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Melbourne Spoken Word brings you the return of Australian Poetry Slam Champ, Arielle Cottingham. Supported by a sample of local Melbourne spoken word and poetry, including Waffle Irongirl, Quinn Ea


Listen to the latest issue of Audacious

Listen to the latest issue of Audacious, the audio-journal of Melbourne Spoken Word, a quarterly album of spoken word of the most bold and fresh voices in Melbourne.

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Comment — September 20

Workshop critiques: fitness coaching for your poetry

By Esme Foong

Do you have a fitness coach?  Well good on you. I don’t.  Probably why a flight of stairs leaves me huffing and puffing.

But if I did, I imagine it would function for my health the way critique workshops function in my writing life.  

A critique workshop is where a group of artists meet regularly to share their work with each other and give feedback.  This group can consist of peers or might be facilitated by a teacher/leader.  Groups can be as broad as a meeting of mixed artists, to something as specific as a group of speculative flash fiction writers wishing to publish in journals.  I’ve experienced the full range and gotten benefit from every meeting.  Melbourne Spoken Word’s free Sunday workshop, We Work This Shop, is a poetry/spoken word specific one to try.

Generally, a critique workshop has the following structure:

Warmup: the purpose is to pull people out of their daily lives and get them in the mood for their art.  In some groups, this is social, for example updating each other on recent progress.  In others, this might be a free-write or specific writing exercise. Sharing & Critique: participants take turns to share their work, other group members take turns to provide feedback.

Now I don’t want to lecture you to join a critique workshop anymore than I want you to evangelise to me on fitness.  But if you are interested in giving it a go here are some tips (not rules!) to getting the best out of a critique workshop.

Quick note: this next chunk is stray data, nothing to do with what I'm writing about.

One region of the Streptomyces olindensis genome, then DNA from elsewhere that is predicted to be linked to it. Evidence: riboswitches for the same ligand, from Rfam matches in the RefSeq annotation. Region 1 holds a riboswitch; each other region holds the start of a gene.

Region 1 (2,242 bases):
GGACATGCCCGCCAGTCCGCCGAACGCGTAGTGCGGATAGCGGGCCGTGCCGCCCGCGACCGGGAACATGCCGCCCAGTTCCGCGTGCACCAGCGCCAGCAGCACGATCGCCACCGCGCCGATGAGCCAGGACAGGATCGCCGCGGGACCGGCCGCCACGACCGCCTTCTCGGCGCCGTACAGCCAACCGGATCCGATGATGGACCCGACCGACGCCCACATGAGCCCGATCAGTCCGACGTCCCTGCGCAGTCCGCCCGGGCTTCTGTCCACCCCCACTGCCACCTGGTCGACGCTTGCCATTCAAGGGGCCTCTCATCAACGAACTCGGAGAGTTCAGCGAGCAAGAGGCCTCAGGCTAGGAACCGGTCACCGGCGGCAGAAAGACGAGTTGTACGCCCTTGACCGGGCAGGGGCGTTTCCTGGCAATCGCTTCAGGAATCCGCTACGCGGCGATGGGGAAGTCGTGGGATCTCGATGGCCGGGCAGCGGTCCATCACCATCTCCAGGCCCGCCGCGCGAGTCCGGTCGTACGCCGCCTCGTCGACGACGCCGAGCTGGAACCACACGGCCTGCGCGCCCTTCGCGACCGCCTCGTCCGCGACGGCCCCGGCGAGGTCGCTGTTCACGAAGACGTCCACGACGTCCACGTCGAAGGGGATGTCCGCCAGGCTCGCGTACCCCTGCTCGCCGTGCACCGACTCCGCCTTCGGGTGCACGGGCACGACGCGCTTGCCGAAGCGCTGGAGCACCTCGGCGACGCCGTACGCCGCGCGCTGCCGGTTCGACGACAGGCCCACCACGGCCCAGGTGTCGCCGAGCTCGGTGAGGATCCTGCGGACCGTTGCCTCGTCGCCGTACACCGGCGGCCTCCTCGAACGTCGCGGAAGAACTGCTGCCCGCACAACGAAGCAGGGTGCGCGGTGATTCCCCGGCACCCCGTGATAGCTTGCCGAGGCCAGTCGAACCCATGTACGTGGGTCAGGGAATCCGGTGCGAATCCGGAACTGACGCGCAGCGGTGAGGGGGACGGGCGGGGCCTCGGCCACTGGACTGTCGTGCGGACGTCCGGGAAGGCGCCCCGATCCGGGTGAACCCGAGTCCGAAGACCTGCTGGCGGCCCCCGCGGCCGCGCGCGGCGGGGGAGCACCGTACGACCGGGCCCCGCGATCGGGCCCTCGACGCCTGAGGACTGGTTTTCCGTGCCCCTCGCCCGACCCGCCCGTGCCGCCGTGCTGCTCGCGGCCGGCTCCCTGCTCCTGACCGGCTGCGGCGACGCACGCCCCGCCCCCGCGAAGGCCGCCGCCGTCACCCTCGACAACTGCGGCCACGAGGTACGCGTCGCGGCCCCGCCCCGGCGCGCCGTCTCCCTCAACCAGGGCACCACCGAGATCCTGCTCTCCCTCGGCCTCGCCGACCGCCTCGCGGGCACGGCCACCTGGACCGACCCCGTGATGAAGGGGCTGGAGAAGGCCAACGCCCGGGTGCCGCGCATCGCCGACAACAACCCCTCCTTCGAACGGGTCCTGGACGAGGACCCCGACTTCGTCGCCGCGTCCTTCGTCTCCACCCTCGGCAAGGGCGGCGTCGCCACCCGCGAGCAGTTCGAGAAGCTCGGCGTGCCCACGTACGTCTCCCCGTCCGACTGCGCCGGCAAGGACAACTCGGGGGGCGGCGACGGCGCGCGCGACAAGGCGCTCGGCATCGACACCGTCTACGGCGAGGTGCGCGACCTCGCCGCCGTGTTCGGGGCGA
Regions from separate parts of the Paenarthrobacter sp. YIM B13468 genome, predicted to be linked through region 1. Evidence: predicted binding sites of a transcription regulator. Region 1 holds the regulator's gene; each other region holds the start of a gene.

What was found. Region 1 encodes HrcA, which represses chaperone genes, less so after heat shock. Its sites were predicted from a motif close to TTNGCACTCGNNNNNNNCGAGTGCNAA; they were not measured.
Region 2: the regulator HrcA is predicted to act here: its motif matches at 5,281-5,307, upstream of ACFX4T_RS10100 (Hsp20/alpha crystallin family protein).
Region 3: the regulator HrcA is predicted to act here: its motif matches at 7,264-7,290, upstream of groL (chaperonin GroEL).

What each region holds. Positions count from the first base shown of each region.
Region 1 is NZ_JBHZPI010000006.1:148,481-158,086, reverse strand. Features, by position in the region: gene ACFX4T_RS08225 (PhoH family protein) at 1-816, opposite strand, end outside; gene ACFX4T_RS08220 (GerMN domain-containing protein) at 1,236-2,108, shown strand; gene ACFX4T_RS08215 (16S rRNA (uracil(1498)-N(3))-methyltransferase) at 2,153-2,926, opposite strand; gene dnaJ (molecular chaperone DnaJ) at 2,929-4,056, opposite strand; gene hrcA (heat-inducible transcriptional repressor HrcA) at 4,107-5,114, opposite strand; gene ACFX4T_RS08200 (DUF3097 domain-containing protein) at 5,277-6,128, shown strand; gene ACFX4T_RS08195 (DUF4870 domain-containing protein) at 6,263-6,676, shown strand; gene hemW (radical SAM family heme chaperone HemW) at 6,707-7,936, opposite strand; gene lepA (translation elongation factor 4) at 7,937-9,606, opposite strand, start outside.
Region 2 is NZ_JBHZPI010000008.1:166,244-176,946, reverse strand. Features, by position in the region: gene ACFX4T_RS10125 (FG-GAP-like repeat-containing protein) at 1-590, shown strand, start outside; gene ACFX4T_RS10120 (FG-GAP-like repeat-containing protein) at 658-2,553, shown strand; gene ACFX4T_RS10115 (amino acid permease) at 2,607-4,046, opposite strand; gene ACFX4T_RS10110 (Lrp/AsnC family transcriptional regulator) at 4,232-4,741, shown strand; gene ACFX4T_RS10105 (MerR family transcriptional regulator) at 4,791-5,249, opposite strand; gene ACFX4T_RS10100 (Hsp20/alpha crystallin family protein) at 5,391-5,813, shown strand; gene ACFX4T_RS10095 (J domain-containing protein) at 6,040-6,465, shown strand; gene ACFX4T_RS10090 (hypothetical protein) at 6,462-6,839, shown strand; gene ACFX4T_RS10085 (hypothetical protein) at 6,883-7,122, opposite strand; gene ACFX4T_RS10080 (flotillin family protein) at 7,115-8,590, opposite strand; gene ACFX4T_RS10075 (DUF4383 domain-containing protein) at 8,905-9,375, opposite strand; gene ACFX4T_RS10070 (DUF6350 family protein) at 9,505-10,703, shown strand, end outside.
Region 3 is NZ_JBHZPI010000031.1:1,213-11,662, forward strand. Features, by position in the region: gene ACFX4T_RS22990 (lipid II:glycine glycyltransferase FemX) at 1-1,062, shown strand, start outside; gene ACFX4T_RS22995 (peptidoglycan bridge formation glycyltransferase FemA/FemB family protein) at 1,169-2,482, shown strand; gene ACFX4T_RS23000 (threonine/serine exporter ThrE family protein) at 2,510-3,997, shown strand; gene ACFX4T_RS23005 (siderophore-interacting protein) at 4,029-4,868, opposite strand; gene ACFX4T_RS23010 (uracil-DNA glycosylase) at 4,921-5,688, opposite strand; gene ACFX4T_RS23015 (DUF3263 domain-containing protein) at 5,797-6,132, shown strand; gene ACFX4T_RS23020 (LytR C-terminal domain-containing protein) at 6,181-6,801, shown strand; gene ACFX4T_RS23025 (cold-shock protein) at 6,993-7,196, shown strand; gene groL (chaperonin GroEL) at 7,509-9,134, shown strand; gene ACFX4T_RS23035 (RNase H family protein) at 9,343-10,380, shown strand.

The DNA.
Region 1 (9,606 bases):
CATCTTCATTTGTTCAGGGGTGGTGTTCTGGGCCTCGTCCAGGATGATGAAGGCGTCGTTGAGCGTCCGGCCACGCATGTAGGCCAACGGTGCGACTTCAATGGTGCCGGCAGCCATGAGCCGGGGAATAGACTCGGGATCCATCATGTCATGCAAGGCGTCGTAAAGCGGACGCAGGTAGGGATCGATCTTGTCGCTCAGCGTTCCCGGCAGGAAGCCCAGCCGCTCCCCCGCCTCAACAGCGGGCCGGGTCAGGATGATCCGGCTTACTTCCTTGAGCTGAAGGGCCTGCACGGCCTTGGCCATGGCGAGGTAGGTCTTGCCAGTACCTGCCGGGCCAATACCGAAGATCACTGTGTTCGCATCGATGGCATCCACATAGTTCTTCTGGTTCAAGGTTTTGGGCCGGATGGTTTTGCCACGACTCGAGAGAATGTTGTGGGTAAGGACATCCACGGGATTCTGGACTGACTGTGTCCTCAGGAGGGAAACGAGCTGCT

RECEIVING CRITIQUE Don’t apologise for your work: Your co-participants are about to invest their time and consideration into helping improve and progress your work.  Show this investment due respect.   If you have to, provide information about what stage you’re at, “This is a first draft/ I haven’t written the ending” etc.  But disparaging your work skews people’s evaluation before you’ve even started – you won’t get the objective feedback you’re seeking.  I

News — September 14

Quinn Eades wins the 2017 XYZ Prize for Innovation in Spoken Word

By Benjamin Solah

Queensland Poetry Festival runs the annual Queensland Poetry Awards. Their Arts Queensland XYZ Prize for Innovation in Spoken Word is Australia’s only arts award that recognises the growing field of spoken word, and is named after the former 2010 Arts Queensland Poet in Residence, Emily XYZ, who left a deep impression on many of today’s Queensland spoken word artists. Open to all Australian residents, this award comes with total prize money of $1000 with winning entries also to be published online and CD by Melbourne Spoken Word (MSW).

2017 Selection panel: Benjamin Solah (MSW) + the 2017 Arts Queensland Poet in Residence Courtney Sina Meredith

Judges Comments: I really enjoyed listening to all the tracks, I tried them out in different settings – through a PA / on my headphones/ with the dog/ with friends – trying to get more of a panoramic feel for it.

I was thinking about innovation in a variety of ways: innovating from new perspectives, innovative content, and of course production value. Careful to place especial care and thought when dealing with the most tender of voices – that is – voices standing in their own light – voices coming from a space that many of us can count on our hands just how many times we’ve had such insight into that particular way of be-ing and see-ing. The journey for that voice is generations in the making.

The eventual shortlist and the top 3 selections by myself and co-judge Benjamin Solah, demonstrated the strata of innovation in contemporary Australian spoken word and the promise of development and exploration within and beyond the form.

Winning & Shortlisted poems

Winner Monday June 27 – Quinn Eades http://melbournespokenword.com/wp-content/uploads/2017/09/Monday-June-27th.mp3

Highest Placed Queensland Entry Fight with my soul – Anisa Nandaula http://melbournespokenword.com/wp-content/uploads/2017/09/Fight-With-My-Soul.mp3